WHEELING - Service union representatives told Ohio County Board of Education members this week they want them to rescind a policy passed last spring requiring the school district's service workers to wear uniforms while on the job.
Board members will consider a move to eliminate the measure at the July 28 meeting and could also discuss creating a new policy requiring all school district employees to wear identification badges, according to board president Shane Mallett.
All service personnel working for Ohio County Schools - among them bus drivers, mechanics, maintenance and cafeteria workers - are subject to the uniform mandate, and the school district pays the UniFirst rental uniform company $60,000 annually to provide and launder uniforms used by employees, Superintendent Dianna Vargo said.
Photo by Joselyn King
Jerry Ames, a representative of the West Virginia School Services Workers Association, speaks before the Ohio County Board of Education on Tuesday.
Jerry Ames, a representative of the West Virginia School Services Workers Association, and Sam McColloch, a representative of the West Virginia School Service Personnel Association, said they and many members of their organizations don't feel comfortable with the punishment language in the policy that says a worker could be fired for failure to wear a uniform. The service employees believe the language targets service workers as it does not pertain to any other employees.
"Somebody could lose their job if they didn't properly wear the uniform," Ames said. "We just feel as though we would like to have the policy rescinded and maybe go back to the drawing board with something else. We don't need to have that policy. Our people feel threatened - and that's a tough word to say in this environment. We have a dress code policy that would cover that."
Ames said the language and disciplinary actions outlined in the policy are the source of those threats.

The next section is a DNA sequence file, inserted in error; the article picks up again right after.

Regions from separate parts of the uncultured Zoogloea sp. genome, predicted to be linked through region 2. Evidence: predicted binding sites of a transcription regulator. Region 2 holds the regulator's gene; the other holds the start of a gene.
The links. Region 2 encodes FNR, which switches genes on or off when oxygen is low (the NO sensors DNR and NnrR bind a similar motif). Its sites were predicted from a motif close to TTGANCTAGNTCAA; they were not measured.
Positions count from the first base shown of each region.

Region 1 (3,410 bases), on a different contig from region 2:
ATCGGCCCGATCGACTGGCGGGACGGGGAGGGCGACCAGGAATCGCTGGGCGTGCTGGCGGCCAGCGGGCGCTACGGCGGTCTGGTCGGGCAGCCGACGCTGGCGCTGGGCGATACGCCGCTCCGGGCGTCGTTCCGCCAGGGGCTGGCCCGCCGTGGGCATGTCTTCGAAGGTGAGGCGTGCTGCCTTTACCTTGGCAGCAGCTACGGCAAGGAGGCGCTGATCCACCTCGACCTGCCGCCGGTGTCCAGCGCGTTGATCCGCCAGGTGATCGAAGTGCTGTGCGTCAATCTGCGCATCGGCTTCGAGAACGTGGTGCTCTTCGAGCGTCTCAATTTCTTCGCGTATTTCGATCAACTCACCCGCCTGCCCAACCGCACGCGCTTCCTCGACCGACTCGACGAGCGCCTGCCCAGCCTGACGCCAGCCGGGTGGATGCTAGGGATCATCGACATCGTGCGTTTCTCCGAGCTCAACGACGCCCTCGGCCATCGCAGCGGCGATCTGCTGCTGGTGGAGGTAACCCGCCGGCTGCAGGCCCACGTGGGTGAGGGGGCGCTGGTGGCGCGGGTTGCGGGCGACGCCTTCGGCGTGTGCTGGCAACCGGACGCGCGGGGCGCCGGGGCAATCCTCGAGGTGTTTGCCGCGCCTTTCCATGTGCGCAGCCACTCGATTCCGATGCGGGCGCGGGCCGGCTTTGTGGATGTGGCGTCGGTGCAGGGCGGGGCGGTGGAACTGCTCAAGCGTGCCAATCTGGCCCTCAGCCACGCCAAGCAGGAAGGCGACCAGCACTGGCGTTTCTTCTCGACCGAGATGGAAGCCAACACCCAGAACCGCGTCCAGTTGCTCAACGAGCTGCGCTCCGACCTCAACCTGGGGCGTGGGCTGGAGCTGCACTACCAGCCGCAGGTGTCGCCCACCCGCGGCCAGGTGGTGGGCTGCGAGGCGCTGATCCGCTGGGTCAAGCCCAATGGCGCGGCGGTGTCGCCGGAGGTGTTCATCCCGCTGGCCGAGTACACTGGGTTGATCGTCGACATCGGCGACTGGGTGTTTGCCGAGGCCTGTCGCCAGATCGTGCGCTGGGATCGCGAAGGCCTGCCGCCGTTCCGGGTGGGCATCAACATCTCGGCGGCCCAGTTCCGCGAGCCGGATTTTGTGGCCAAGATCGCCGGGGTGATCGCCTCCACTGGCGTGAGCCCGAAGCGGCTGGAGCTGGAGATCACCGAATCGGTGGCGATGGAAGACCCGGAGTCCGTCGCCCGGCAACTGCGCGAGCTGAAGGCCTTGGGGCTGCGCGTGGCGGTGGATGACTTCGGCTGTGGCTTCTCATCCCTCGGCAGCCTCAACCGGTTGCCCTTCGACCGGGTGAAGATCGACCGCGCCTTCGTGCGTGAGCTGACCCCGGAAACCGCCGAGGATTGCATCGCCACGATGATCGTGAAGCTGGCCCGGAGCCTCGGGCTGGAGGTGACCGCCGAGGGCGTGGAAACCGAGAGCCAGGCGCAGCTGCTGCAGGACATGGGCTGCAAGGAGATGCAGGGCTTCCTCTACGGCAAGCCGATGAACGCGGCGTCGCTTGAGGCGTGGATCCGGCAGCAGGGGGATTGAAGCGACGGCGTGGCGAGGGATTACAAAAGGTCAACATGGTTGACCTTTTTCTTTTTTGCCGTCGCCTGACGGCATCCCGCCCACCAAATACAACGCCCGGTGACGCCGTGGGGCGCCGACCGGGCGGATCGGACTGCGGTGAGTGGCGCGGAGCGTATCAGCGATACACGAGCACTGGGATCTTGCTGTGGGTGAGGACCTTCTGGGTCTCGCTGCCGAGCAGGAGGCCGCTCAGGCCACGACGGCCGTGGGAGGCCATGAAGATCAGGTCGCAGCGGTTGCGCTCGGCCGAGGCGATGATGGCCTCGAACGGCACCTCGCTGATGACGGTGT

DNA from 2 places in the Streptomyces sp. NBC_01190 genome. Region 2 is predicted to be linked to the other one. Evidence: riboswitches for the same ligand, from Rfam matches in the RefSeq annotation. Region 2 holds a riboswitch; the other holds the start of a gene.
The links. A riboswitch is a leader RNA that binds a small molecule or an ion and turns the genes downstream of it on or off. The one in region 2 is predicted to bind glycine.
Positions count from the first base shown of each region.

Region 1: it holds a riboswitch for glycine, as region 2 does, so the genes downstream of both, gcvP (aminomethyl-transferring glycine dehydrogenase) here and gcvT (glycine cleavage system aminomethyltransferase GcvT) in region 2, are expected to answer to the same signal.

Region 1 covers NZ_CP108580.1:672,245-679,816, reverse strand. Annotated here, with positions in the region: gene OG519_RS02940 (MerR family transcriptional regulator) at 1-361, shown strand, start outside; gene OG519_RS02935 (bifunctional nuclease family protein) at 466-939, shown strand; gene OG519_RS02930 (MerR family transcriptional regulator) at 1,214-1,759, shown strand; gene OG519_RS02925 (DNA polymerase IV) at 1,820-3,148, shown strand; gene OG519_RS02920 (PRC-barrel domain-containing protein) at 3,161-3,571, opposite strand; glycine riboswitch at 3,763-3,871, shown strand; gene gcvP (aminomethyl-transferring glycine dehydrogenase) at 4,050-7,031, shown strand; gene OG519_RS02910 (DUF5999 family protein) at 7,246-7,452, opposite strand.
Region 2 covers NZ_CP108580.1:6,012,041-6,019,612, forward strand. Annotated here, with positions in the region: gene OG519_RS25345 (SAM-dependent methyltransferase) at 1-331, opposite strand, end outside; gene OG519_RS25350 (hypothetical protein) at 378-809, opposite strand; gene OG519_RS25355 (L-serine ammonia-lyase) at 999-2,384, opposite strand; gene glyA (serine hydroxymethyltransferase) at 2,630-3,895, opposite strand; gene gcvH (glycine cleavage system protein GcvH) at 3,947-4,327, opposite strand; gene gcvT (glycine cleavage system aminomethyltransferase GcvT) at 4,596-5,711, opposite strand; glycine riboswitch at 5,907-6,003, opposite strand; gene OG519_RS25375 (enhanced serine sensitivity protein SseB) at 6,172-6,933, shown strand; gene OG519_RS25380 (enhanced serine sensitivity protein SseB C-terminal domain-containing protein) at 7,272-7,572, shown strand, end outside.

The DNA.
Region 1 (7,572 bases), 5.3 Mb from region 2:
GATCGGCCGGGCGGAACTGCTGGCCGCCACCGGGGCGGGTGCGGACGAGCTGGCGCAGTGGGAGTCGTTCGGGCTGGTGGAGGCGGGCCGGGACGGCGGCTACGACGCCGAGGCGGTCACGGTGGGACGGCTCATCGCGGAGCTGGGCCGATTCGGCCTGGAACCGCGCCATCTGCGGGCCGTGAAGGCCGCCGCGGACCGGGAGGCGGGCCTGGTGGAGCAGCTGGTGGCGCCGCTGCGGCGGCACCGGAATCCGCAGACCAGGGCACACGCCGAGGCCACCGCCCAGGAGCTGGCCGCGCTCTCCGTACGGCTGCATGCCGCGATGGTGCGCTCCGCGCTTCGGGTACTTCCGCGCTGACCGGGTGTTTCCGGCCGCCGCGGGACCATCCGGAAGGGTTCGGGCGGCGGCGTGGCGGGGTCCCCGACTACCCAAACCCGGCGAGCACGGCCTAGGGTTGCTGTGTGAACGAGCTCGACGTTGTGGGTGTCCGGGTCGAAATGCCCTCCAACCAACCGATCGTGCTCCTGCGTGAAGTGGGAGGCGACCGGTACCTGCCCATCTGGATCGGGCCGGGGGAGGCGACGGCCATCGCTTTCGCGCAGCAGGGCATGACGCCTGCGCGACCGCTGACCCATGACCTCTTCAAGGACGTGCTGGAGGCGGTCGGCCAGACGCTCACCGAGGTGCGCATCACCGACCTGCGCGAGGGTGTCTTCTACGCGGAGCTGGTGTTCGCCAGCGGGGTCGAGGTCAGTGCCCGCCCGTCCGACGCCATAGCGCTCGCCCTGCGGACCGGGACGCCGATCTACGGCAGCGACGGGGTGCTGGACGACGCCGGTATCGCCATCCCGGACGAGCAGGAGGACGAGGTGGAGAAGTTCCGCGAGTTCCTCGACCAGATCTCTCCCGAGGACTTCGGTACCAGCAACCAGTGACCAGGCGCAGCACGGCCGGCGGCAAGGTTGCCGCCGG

"Discipline would be the major thing," Ames answered. "We don't want anybody to lose their jobs over uniforms. We think a lot of the people who wear the uniforms are professional looking, and very professional people. If somebody didn't want to wear a uniform, that's fine too as long as they wore something appropriate with Ohio County Schools so they could be identified. We don't want to compromise safety in the schools. We want it to be better."
Ames said the unions plan to ask Ohio County Schools for a policy requiring employees to wear a name badge when working with students so the students know who they are, and that they should be in the school building or on their bus.
Also, other district policy requires all employees to dress professionally or be subject to punishment determined by the building principal.
Board member Christine Carder said if the uniform policy were rescinded and an employee continues to dress in a substandard way, they still could lose their job under school policies.
Ames said building principals should be permitted to determine what punishment is necessary for that worker, and that sending the employee home might not be a bad idea.
However, he opposes the employee losing their job in that situation.
He said many of the employees also don't send their uniforms back to UniFirst for laundering, though the service is provided. They say they often don't get the correct uniform back, and don't like the chemicals in which they are washed.
"We do want to keep the uniforms," Carder said.
No action on the matter was taken during Monday's meeting.